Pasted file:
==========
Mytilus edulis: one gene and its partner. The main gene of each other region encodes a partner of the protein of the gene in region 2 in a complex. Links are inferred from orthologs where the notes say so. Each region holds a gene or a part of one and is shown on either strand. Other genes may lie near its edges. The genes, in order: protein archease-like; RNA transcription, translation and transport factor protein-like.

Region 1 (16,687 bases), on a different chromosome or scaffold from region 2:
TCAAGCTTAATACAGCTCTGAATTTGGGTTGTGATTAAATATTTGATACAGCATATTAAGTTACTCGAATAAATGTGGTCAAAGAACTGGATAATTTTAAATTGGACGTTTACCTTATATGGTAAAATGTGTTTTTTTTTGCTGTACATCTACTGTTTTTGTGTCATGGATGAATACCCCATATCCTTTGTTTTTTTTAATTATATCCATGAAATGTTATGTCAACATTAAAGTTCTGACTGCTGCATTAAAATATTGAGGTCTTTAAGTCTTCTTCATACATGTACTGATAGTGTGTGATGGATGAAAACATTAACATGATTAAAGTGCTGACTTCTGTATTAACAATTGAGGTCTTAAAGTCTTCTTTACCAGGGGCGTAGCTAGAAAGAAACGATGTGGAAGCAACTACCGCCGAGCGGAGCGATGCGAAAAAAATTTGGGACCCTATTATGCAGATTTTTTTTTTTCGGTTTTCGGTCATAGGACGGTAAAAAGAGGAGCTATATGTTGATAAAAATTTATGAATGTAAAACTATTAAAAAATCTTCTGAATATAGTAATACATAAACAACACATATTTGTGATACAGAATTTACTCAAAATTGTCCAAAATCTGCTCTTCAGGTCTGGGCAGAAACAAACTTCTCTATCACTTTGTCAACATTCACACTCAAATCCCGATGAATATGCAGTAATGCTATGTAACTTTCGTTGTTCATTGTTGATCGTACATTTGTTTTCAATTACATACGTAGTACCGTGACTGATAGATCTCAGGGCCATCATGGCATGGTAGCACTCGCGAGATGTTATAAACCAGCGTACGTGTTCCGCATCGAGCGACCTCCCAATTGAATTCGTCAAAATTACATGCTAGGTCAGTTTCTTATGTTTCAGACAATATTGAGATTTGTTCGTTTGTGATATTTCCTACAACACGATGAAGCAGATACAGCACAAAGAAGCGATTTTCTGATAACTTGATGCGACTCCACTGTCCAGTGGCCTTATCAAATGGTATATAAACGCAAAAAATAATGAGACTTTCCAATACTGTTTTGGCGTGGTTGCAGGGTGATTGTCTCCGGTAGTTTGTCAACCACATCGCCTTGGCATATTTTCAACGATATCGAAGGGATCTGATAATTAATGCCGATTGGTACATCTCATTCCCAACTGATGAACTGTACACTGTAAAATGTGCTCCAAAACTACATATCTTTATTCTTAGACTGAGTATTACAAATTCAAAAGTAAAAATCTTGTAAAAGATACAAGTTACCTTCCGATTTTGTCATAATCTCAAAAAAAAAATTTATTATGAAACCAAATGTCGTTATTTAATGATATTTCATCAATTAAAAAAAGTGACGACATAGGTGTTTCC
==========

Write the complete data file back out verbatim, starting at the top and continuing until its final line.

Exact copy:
Mytilus edulis: one gene and its partner. The main gene of each other region encodes a partner of the protein of the gene in region 2 in a complex. Links are inferred from orthologs where the notes say so. Each region holds a gene or a part of one and is shown on either strand. Other genes may lie near its edges. The genes, in order: protein archease-like; RNA transcription, translation and transport factor protein-like.

Region 1 (16,687 bases), on a different chromosome or scaffold from region 2:
TCAAGCTTAATACAGCTCTGAATTTGGGTTGTGATTAAATATTTGATACAGCATATTAAGTTACTCGAATAAATGTGGTCAAAGAACTGGATAATTTTAAATTGGACGTTTACCTTATATGGTAAAATGTGTTTTTTTTTGCTGTACATCTACTGTTTTTGTGTCATGGATGAATACCCCATATCCTTTGTTTTTTTTAATTATATCCATGAAATGTTATGTCAACATTAAAGTTCTGACTGCTGCATTAAAATATTGAGGTCTTTAAGTCTTCTTCATACATGTACTGATAGTGTGTGATGGATGAAAACATTAACATGATTAAAGTGCTGACTTCTGTATTAACAATTGAGGTCTTAAAGTCTTCTTTACCAGGGGCGTAGCTAGAAAGAAACGATGTGGAAGCAACTACCGCCGAGCGGAGCGATGCGAAAAAAATTTGGGACCCTATTATGCAGATTTTTTTTTTTCGGTTTTCGGTCATAGGACGGTAAAAAGAGGAGCTATATGTTGATAAAAATTTATGAATGTAAAACTATTAAAAAATCTTCTGAATATAGTAATACATAAACAACACATATTTGTGATACAGAATTTACTCAAAATTGTCCAAAATCTGCTCTTCAGGTCTGGGCAGAAACAAACTTCTCTATCACTTTGTCAACATTCACACTCAAATCCCGATGAATATGCAGTAATGCTATGTAACTTTCGTTGTTCATTGTTGATCGTACATTTGTTTTCAATTACATACGTAGTACCGTGACTGATAGATCTCAGGGCCATCATGGCATGGTAGCACTCGCGAGATGTTATAAACCAGCGTACGTGTTCCGCATCGAGCGACCTCCCAATTGAATTCGTCAAAATTACATGCTAGGTCAGTTTCTTATGTTTCAGACAATATTGAGATTTGTTCGTTTGTGATATTTCCTACAACACGATGAAGCAGATACAGCACAAAGAAGCGATTTTCTGATAACTTGATGCGACTCCACTGTCCAGTGGCCTTATCAAATGGTATATAAACGCAAAAAATAATGAGACTTTCCAATACTGTTTTGGCGTGGTTGCAGGGTGATTGTCTCCGGTAGTTTGTCAACCACATCGCCTTGGCATATTTTCAACGATATCGAAGGGATCTGATAATTAATGCCGATTGGTACATCTCATTCCCAACTGATGAACTGTACACTGTAAAATGTGCTCCAAAACTACATATCTTTATTCTTAGACTGAGTATTACAAATTCAAAAGTAAAAATCTTGTAAAAGATACAAGTTACCTTCCGATTTTGTCATAATCTCAAAAAAAAAATTTATTATGAAACCAAATGTCGTTATTTAATGATATTTCATCAATTAAAAAAAGTGACGACATAGGTGTTTCC